Policeman Finds 5-Month-Old Baby Abandoned in Remote Mountains

State   Dave Andrusko   Jul 12, 2018   |   5:03PM    Helena, MT

John Sexton put it perfectly this week. In addition to the spectacular rescue of 12 teenage soccer players and their coach from a cave in Thailand, “There was another amazing rescue this week.”

Here is the lead from CNN’s story:

A sheriff’s deputy who found a baby partially buried but alive in the mountains of Montana over the weekend says he lost his composure when he found the infant — and had just been on the verge of giving up hope the boy could be rescued.

Ross Jessop, a Missoula County sheriff’s deputy, was scouring a wooded area in the western part of the state for the 5-month-old boy with other officers early Sunday, after a man told deputies the baby might be buried there.

It was believed the baby, found buried under a pile of sticks in a wet and soiled onesie, had been in the remote area for at least nine hours in 46 degree temperatures.

What triggered the hunt which brought together members of Missoula County Search and Rescue, the United States Forest Service, Bureau of Land Management, Montana Highway Patrol, and Missoula County deputies? According to the sheriff’s office statement the child had been in the care of a man later identified as Francis Carlton Crowley on Saturday.

“He was seen acting strangely near a small resort area known as Lolo Hot Springs,” Sexton wrote. “Police were called around 8 pm but when they arrived Crowley was gone. Meanwhile, the responding deputies learned that Crowley had been watching an infant and the infant was now missing.”

CNN reported that Crowley left the area before deputies arrived. According to the statement, “they learned that the baby who was supposed to be with him hadn’t been seen for hours.”

Crowley returned to the hot springs and was apprehended by police, the statement said. As deputies tried to question him, Crowley appeared to be under the influence of drugs and was not making sense to officers, it said.

Crowley made statements to officers saying the baby was possibly buried in the mountains, authorities said.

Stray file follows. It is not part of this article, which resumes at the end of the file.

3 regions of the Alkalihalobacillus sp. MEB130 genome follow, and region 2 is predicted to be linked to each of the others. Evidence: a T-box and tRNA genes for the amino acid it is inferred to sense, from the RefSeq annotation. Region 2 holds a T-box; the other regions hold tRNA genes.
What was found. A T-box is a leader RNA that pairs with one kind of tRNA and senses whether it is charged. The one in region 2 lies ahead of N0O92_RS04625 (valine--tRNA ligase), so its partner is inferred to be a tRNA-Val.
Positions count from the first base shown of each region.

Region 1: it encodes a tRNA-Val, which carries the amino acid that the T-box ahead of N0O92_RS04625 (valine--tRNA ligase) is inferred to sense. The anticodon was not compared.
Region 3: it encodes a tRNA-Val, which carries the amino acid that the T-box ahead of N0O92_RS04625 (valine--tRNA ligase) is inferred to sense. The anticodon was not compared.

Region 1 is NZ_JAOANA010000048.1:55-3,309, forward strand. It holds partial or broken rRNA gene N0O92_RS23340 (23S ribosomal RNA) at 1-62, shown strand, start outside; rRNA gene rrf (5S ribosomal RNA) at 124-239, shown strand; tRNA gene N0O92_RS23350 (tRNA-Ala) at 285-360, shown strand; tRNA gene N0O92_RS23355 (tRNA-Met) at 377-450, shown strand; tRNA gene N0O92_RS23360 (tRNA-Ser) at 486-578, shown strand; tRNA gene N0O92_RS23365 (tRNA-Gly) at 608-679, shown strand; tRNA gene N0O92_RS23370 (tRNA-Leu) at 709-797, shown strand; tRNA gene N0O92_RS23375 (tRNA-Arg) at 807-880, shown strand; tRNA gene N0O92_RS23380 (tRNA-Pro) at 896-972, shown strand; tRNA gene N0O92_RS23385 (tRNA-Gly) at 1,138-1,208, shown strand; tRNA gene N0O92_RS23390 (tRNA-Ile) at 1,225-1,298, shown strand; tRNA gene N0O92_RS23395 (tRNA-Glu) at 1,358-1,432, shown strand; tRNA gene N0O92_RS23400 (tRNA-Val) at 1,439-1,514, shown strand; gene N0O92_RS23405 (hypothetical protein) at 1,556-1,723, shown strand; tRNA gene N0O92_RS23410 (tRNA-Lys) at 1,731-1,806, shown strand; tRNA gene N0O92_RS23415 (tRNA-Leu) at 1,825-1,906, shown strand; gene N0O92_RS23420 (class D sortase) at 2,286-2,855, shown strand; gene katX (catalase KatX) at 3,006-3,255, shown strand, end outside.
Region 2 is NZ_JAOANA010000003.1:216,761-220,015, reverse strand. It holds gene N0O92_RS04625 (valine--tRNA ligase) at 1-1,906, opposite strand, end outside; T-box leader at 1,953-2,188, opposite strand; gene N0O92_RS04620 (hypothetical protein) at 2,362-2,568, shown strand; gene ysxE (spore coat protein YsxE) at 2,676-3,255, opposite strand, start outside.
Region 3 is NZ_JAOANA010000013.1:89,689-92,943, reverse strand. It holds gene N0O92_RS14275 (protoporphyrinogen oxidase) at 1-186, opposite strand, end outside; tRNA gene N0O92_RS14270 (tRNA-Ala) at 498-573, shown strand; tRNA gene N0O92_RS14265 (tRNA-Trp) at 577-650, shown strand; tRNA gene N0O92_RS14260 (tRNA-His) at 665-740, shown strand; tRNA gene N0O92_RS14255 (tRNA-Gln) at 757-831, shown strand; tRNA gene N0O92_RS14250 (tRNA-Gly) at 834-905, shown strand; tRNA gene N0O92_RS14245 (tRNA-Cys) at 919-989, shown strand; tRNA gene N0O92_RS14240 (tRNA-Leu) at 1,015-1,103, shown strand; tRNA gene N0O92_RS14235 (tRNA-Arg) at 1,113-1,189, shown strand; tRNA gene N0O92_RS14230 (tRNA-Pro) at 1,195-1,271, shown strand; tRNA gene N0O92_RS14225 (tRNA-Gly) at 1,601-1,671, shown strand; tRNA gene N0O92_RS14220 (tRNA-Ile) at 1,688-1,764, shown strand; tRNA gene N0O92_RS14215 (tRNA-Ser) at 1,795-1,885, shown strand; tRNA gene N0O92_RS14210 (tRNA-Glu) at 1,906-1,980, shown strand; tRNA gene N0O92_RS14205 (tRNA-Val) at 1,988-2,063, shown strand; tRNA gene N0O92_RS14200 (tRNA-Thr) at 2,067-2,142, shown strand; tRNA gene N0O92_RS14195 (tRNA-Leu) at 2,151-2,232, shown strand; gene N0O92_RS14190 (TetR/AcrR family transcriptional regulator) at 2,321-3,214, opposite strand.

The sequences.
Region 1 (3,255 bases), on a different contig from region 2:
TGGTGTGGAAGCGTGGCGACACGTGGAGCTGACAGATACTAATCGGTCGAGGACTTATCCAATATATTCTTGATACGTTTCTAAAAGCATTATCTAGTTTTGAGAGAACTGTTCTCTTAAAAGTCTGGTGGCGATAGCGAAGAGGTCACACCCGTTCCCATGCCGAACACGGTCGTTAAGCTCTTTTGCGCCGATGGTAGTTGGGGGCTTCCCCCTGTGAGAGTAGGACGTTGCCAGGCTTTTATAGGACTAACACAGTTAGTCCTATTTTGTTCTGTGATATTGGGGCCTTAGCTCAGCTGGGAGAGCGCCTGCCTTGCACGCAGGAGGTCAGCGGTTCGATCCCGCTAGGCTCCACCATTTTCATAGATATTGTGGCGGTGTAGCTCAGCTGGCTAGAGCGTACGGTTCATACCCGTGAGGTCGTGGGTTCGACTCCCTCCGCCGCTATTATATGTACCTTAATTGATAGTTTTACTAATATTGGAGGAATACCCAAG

That’s about as vague as you can get. So why the all-out search? “Because it was believed a life was at stake.”

However by around 2am Sunday, after six long hours, the search party had all but given up hope. “All night long, I was preparing myself mentally to find a dead baby. … I was angry, kind of, at the time,” Jessop told HLN’s Mike Galanos on Tuesday afternoon. “I was losing my faith … that the baby was even alive.”

SUPPORT LIFENEWS! If you like this pro-life article, please help LifeNews.com with a donation!

Then, providentially—on a “whim”—Jessop and another officer walked uphill from where they had last seen some debris.

“When they were about to crest the hill, they paused to tell other officers by radio where they were,” CNN reported.”’And during the break in communications, we both heard the small whimpering of a child,’” Jessop recalled.

“I was so overcome with emotion that my cop instincts and my cop training … went away,” Jessop said. “I just wrapped that baby up just like a father would any child in need.”

“I have three kids myself, and I think without a question that hearing that little baby the other night brought to me more joy than even my own children coming into this world,” he said.

The child has minor scrapes and bruises, but is in good condition, according to CNN affiliate KPAX. The baby was placed in the custody of the Montana Child and Family Services Division.

Jessop, at a news conference Tuesday afternoon, said when he picked up the child the baby had a sparkle in his eye. The deputy gave him a few kisses. The child was too fatigued to cry, the deputy said. The baby was cold and seemed distressed so officers draped a coat around him.

“He settled in pretty good. He was coughing a little bit, he actually coughed up a few sticks out of his mouth,” Jessop said.

LifeNews.com Note: Dave Andrusko is the editor of National Right to Life News and an author and editor of several books on abortion topics. This post originally appeared in at National Right to Life News Today —- an online column on pro-life issues.